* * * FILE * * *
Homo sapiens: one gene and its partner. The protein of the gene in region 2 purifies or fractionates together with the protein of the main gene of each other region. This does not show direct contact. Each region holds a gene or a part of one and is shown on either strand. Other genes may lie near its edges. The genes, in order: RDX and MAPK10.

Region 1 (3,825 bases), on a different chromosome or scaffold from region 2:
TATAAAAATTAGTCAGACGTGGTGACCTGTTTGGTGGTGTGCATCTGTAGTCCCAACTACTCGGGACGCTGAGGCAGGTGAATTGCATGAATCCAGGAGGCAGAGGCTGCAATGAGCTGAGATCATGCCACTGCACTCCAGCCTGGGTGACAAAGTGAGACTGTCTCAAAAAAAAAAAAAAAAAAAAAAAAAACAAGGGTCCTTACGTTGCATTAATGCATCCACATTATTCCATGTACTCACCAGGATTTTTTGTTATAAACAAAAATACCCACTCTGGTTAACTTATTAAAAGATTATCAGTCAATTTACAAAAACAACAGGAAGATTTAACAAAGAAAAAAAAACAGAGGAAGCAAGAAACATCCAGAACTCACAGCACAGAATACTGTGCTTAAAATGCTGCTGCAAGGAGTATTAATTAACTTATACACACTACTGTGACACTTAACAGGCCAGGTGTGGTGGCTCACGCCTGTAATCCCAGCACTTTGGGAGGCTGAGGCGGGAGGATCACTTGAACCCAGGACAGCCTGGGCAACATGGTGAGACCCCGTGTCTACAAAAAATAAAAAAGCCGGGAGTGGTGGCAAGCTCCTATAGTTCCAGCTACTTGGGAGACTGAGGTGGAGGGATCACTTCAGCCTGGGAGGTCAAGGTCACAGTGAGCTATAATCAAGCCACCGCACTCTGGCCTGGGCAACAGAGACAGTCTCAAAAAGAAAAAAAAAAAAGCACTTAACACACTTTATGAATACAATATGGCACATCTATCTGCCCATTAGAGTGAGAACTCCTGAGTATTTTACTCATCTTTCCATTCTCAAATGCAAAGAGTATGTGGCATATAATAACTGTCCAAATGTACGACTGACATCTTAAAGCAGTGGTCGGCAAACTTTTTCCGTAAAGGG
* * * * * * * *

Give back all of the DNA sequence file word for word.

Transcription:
Homo sapiens: one gene and its partner. The protein of the gene in region 2 purifies or fractionates together with the protein of the main gene of each other region. This does not show direct contact. Each region holds a gene or a part of one and is shown on either strand. Other genes may lie near its edges. The genes, in order: RDX and MAPK10.

Region 1 (3,825 bases), on a different chromosome or scaffold from region 2:
TATAAAAATTAGTCAGACGTGGTGACCTGTTTGGTGGTGTGCATCTGTAGTCCCAACTACTCGGGACGCTGAGGCAGGTGAATTGCATGAATCCAGGAGGCAGAGGCTGCAATGAGCTGAGATCATGCCACTGCACTCCAGCCTGGGTGACAAAGTGAGACTGTCTCAAAAAAAAAAAAAAAAAAAAAAAAAACAAGGGTCCTTACGTTGCATTAATGCATCCACATTATTCCATGTACTCACCAGGATTTTTTGTTATAAACAAAAATACCCACTCTGGTTAACTTATTAAAAGATTATCAGTCAATTTACAAAAACAACAGGAAGATTTAACAAAGAAAAAAAAACAGAGGAAGCAAGAAACATCCAGAACTCACAGCACAGAATACTGTGCTTAAAATGCTGCTGCAAGGAGTATTAATTAACTTATACACACTACTGTGACACTTAACAGGCCAGGTGTGGTGGCTCACGCCTGTAATCCCAGCACTTTGGGAGGCTGAGGCGGGAGGATCACTTGAACCCAGGACAGCCTGGGCAACATGGTGAGACCCCGTGTCTACAAAAAATAAAAAAGCCGGGAGTGGTGGCAAGCTCCTATAGTTCCAGCTACTTGGGAGACTGAGGTGGAGGGATCACTTCAGCCTGGGAGGTCAAGGTCACAGTGAGCTATAATCAAGCCACCGCACTCTGGCCTGGGCAACAGAGACAGTCTCAAAAAGAAAAAAAAAAAAGCACTTAACACACTTTATGAATACAATATGGCACATCTATCTGCCCATTAGAGTGAGAACTCCTGAGTATTTTACTCATCTTTCCATTCTCAAATGCAAAGAGTATGTGGCATATAATAACTGTCCAAATGTACGACTGACATCTTAAAGCAGTGGTCGGCAAACTTTTTCCGTAAAGGG